2017 Poetry Contest Finalists

 
Congratulations to the four finalists in this year’s poetry contest. Our judges will select the contest winner, who will receive $1,000 and publication in the Winter 2018 issue of U of T Magazine.

Vote for your favourite poem below, and stay tuned for the judges’ announcement!


Great Blue Heron
by Kenneth Sherman (MA 1974)

As one of the broken-winged, as one
of the tied-to-the-ground endurers,
I’m distressed to find you here
in this small man-made reservoir, at the bottom
of our slightly polluted urban ravine.
I want you north, stepping watchfully
on twin stilts through the shallows
of some glacial lake — Littledoe, say,
or Loon Call. Better yet, the remote Turtle.

You’re no nightingale. I watched you in Algonquin
and it was your silence that impressed
as you went about business finding frogs, fish
sidestepping creased lily pads
and their perilous tangle of roots.
Your underbelly’s riverstone white. Your beak’s
a blade probing cool transparencies.
Clear-eyed, unfettered by story or song,
you fly only so high.
 
 

Somewhere Between Me and the Desert
by Laura Cok (BA 2010 UTSC, MA 2011)

There’s a trick to it, the twenty-nine bullets
shimmering to the floor.
You could use a screwdriver.
You could use a different part of the gun.

How best to telegraph my harmlessness:
arms extended, blood still pumping
through the chambers of the heart.
Palms out: away from my body, away from yours.
The universal signal, the hope for recognition
across a great distance. How long would it take?
To see whether I was a danger to him?

He says he was never a good shot.
He says after dark, the sky arced with red light.

There’s boredom, mostly, then panic,
then boredom again. I grew up
between the ocean and the desert.
Then I opened a book and saw it: that other sea.
In a way it was still mythological.

The grime-streaked children. The helicopters lifting off,
a whirl of dust. I don’t know what it sounds like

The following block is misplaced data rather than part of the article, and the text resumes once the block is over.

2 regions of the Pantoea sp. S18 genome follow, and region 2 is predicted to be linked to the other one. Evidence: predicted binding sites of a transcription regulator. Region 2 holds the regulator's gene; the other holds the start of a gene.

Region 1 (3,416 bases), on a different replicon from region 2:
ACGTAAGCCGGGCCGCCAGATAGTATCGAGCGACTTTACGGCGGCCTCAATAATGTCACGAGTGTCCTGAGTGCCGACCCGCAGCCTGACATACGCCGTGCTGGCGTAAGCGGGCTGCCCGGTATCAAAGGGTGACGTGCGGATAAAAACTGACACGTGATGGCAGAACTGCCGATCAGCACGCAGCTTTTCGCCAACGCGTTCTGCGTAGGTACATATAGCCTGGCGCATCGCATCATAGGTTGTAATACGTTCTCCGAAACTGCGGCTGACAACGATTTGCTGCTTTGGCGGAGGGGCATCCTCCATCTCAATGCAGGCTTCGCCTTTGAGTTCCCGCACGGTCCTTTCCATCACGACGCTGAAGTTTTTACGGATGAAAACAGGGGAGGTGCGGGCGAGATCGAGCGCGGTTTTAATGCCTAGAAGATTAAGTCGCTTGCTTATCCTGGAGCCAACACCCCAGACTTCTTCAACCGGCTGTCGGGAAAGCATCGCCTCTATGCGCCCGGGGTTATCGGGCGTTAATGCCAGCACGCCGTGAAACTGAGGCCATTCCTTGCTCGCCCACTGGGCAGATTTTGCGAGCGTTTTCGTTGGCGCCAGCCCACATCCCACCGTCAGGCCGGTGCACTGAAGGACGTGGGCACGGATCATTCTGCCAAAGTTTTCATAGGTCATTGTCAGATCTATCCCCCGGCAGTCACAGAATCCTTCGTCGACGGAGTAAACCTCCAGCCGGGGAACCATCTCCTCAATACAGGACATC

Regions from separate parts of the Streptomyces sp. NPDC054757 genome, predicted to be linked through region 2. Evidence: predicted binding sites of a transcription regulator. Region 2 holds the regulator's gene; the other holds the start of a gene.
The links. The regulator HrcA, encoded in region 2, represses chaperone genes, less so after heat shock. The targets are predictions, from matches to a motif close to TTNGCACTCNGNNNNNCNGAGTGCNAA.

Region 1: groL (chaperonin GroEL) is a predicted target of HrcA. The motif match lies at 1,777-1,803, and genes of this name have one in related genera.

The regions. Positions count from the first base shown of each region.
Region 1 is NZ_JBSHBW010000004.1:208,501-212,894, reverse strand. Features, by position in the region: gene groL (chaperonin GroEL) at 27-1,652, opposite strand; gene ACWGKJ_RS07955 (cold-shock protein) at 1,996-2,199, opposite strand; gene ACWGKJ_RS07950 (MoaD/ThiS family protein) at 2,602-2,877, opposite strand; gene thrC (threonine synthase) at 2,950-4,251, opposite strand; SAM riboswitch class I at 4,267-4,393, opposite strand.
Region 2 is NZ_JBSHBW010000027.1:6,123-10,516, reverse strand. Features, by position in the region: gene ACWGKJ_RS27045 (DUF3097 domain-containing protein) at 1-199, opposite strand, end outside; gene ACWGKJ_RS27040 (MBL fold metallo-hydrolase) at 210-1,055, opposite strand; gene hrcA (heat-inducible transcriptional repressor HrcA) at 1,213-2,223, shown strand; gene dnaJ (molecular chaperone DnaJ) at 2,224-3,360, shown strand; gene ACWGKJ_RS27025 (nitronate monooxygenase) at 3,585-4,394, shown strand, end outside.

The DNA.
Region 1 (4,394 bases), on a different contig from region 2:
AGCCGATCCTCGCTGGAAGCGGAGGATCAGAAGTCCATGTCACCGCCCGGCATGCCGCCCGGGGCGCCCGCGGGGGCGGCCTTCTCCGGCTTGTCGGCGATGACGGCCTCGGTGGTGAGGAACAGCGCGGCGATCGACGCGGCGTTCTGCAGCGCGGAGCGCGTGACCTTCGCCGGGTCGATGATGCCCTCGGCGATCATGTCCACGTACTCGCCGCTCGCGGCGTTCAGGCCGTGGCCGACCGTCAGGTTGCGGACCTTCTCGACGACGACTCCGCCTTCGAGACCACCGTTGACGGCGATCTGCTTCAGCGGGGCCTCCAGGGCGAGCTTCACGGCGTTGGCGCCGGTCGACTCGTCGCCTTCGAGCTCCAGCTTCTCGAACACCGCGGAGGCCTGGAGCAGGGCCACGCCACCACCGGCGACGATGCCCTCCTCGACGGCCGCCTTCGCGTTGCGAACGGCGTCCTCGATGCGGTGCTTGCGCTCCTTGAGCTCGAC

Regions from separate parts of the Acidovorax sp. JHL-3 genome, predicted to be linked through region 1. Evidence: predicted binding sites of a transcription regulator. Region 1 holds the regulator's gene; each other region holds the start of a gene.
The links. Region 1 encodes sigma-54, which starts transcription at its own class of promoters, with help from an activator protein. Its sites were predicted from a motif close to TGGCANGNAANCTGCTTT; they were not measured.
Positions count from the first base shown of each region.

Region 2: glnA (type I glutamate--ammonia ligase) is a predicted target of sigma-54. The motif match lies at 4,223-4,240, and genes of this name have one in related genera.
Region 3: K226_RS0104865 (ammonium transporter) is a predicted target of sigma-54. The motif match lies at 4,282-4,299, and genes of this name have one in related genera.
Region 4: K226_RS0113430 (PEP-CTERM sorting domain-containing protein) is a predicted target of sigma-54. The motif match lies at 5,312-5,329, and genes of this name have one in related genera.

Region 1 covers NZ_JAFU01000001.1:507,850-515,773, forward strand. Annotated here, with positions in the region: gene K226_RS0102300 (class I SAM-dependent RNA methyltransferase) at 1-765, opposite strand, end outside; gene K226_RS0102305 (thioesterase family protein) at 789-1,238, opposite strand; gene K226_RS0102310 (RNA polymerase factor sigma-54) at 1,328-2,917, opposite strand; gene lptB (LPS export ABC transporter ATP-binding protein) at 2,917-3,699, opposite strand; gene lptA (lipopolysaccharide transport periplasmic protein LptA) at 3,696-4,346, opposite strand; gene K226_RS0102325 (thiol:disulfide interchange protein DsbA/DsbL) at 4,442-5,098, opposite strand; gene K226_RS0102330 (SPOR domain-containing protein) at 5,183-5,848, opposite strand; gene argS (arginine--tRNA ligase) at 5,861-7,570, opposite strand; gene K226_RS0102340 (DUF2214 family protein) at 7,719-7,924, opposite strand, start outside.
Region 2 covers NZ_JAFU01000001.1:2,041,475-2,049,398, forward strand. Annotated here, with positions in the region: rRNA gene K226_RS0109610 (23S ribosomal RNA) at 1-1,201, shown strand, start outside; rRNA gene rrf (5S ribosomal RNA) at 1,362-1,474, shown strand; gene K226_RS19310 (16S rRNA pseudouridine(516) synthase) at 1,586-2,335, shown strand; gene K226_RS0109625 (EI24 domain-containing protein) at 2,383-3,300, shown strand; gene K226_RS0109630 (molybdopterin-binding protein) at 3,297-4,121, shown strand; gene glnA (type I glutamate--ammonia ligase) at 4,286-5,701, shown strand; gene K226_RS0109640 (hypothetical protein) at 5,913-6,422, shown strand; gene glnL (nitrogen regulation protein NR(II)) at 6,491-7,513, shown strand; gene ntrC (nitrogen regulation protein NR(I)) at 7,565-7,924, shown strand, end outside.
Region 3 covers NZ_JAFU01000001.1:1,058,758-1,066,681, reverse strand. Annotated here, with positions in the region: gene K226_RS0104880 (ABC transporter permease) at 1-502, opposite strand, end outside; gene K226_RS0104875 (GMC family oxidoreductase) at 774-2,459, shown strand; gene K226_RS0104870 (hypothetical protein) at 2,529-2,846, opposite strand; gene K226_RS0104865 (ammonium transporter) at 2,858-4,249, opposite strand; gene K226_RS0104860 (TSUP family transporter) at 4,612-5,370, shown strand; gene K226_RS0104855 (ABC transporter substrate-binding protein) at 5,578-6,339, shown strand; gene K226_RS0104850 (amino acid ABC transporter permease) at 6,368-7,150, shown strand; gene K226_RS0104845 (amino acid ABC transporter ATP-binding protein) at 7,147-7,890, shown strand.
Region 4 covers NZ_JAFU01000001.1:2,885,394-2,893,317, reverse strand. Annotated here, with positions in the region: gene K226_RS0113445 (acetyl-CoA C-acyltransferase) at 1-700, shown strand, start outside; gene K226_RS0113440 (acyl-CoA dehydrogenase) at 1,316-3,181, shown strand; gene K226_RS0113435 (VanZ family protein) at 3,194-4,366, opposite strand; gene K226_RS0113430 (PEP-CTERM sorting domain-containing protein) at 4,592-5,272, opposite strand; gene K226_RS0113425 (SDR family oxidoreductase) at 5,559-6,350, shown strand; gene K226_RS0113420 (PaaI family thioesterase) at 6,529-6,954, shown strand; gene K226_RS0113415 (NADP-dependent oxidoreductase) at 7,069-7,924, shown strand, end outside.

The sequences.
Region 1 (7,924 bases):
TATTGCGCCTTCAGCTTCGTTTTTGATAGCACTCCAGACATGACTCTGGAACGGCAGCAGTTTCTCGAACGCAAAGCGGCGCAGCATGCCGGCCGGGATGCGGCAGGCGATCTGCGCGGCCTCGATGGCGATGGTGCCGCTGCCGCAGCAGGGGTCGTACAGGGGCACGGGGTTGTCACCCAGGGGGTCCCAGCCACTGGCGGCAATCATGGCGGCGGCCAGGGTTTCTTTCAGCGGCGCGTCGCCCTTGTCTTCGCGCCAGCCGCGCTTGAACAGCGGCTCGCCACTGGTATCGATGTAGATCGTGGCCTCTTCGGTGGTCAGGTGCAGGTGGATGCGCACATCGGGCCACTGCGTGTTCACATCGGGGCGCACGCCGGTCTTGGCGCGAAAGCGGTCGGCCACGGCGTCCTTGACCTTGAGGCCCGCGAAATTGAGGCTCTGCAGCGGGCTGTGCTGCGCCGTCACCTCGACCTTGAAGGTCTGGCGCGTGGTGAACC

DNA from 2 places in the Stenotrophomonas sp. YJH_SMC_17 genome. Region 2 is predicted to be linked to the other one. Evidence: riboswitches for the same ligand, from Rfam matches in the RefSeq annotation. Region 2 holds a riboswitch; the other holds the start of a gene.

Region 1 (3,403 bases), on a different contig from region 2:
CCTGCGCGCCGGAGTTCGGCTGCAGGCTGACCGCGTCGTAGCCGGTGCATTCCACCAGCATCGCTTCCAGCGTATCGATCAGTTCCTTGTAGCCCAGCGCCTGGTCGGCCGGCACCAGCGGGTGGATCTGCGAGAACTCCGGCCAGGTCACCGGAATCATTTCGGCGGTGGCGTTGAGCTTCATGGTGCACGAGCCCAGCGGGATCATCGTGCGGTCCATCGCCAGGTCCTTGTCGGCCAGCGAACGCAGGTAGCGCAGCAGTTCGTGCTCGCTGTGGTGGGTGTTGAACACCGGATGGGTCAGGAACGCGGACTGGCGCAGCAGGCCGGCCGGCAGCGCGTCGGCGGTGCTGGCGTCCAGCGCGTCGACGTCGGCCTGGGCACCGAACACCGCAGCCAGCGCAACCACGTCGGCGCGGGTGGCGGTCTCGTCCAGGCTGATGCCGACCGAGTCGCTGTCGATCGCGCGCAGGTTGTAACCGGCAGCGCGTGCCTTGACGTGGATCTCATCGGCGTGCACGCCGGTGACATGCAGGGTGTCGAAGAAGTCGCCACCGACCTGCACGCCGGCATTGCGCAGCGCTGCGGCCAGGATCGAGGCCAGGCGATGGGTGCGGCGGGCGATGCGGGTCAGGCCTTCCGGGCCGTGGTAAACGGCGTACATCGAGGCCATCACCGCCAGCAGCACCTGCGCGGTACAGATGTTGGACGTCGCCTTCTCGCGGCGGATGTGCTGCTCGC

when you stand that close. It’s only cinematic:
the boots, the guns, the pregnant woman
walking towards the border from the other side
with nothing and nothing behind her.

In class, we divided into two camps. As an exercise.
That was when he was learning his party trick, with the screwdriver.

I don’t know what sound it makes, the bullet in the chamber.
 
 

An Open Letter to My 13-Year-Old Self
by Jessica Concepcion (BA 2016 Victoria)

You sit cross-legged on the carpet
Painting your nails black and red, each fingernail either black or red
Because you are so emo and so cool
Telling your older sister, “It’s not a phase! Gosh! I’m gonna be emo even when I’m 30!”
You listen to My Chemical Romance and Fall Out Boy on your CD player and think, “Wow. They ‘re so deep and they totally get me.”
And you write poems about unrequited love
Because you keep thinking about that one time you had a crush on Kevin in 4th grade but he liked Diana instead and you were really sad about that – understandably

And you dream about getting red highlights to contrast your dark black hair and to match your black and red fingernails
And you dream about being the lead singer of an emo band and having pale skin
Most importantly pale, white skin
I mean after all, all these emo gods and goddesses you look up to are so ghostly pale, so remarkably beautiful, so unlike you
When you look in the mirror, you don’t bother asking who’s the fairest of them all because it’s not you
Instead, you regret ever playing basketball under the unrelenting and unforgiving LA sun

And you hear the unmistakable squeals of your classmates when they walk outside because they don’t want to get dark
So they run back indoors or someone pulls out an umbrella to hide from the sun
You look down on your skin, at least 3 shades darker than theirs, and the next day you come to school in long pants and long sleeves in 103° weather
One of the teachers asks you, “Aren’t you hot?”
You tell him, “No,” as the sweat runs down your back as if to shame you for lying
But despite the sleeves, despite the umbrellas, you’re still too dark

To you, you will always be too dark
You will always yearn to be devoid of color
You will look at strangers too closely and for too long
Just wishing you could grab their ivory hands, have them run along your whole body, and have them wipe it clean like a whiteboard – erasing everything you no longer desire
You will still be too dark when you grab that whitening soap off the store’s shelf
And you will still be too dark when you rub hydrogen peroxide on your face
To you, you will always be too dark
Just like the black diamond will always be too dark compared to the pearl
But remember, Jess, the black diamond still shines brightly nonetheless
 
 

A Mother in Six Tones
by Olivia Oi-Ching Or (BA 2015 Trinity)

It was not long after my birth
that I discovered the faults of this language, this
arbitrary mouth slosh, 
zero-sum tonguing game,
this slap of syllables inside teeth
that could disorient this iron tower of stoicism 
called father.

I was not warned that to learn 
was to lose,
that every iota of Anglo-clarity,
every instance of Enguistic mastery 
was a willful forgetting
of a mother I never knew:
a mother in six tones
who was not prepared 
to be hosted in the bodies of gwai mui daughters
across the Pacific.

Not until I was told
(by the only mother I’ll ever know), 
that prayer is a sigh, 
would I remember 
desire 
is the language
of home.